Here's sad news that takes a slice out of the remaining history and tradition on Chicago's food scene: Italian Superior Bakery, which has been located on Western Avenue not far from the Taylor Street enclave since 1940 (and goes back to 1933), will close on December 31. As this well-researched piece tells its history (check out the evocative photos as well), it was founded by Salvatore Masi, who had a bakery in Queens in the 1920s, and offered a variety of traditional bread styles for Italians in the neighborhood well into the 2000s. By then it was a bit of a mystery spot, open only a few hours a week and mainly known to old customers (and possibly a bit off-putting to newcomers), and in 2007 Salvatore's son Frank Masi closed the bakery, but looked for someone willing to take it over. In 2008 a family named Saccomeno reopened it and in time built a sunny cafe which offered sheet pizza (highly recommended) and subs, served on housemade bread. But even as Taylor Street is revitalized by new businesses, one of the most traditional old ones has found it hard to weather the rising cost of ingredients and the success of chains serving commodity food at cheap prices.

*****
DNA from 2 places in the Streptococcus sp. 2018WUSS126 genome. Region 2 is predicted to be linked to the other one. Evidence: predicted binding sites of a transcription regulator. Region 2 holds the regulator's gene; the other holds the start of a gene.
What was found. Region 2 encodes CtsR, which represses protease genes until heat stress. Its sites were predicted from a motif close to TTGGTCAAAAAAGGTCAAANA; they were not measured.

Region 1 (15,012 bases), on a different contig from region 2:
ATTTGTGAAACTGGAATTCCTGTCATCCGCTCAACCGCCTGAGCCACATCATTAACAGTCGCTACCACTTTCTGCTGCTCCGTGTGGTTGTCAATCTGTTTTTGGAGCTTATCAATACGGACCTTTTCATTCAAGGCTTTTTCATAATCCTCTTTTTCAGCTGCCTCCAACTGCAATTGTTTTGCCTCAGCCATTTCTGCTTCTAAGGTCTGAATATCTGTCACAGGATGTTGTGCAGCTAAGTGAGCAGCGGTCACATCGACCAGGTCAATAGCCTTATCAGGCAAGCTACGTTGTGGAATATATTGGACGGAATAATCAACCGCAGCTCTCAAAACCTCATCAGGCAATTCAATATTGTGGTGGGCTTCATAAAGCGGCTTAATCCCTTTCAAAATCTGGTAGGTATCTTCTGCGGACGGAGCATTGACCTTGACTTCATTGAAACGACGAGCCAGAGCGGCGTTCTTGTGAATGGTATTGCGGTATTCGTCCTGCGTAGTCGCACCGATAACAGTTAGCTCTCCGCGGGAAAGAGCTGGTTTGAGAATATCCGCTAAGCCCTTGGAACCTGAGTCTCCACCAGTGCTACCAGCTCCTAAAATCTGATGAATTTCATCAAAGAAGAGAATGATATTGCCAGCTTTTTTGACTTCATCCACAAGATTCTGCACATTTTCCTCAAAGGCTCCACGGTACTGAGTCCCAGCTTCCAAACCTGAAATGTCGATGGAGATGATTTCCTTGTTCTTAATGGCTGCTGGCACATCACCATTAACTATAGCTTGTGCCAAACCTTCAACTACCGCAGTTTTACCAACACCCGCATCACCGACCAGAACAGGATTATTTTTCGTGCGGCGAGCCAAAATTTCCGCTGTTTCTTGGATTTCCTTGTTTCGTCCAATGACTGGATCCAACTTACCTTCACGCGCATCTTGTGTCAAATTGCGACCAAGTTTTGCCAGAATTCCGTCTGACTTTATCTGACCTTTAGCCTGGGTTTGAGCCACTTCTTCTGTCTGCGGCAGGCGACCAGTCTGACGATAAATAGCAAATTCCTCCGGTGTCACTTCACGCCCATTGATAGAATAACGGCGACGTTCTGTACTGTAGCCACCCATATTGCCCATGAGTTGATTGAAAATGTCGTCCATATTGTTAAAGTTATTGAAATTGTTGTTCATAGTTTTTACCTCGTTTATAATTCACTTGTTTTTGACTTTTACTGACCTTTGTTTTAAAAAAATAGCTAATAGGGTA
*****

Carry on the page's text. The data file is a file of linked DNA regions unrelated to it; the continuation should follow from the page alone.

In a statement on Facebook, the Saccomeno family wrote:
We too at the Bakery have struggled very hard particularly in the past two years to manage this very historic and traditional business known to many as “Western Ave Bread”. Unfortunately, the decrease in the volume of sales coupled with the rising cost of goods needed to produce our offerings has just pushed our ability to remain a viable business.
Beyond these economic issues that we and many others have had to overcome, the ever increasing commercialization of food production in our society such as the offerings by the Walmart, Costco of the world and any of the number of fast food chain, have created a trend for purchasing goods out of convenience rather than purchasing those products that are handmade with quality materials and are rooted in Artisan and traditional methods. These changes in societal ways will be the demise of the mom and pop stores across our nation.
Sad words, but true, and you are commanded forthwith to go try it in the next two and a half months, so you'll know what we've lost. [Facebook; h/t Mafourni via Twitter]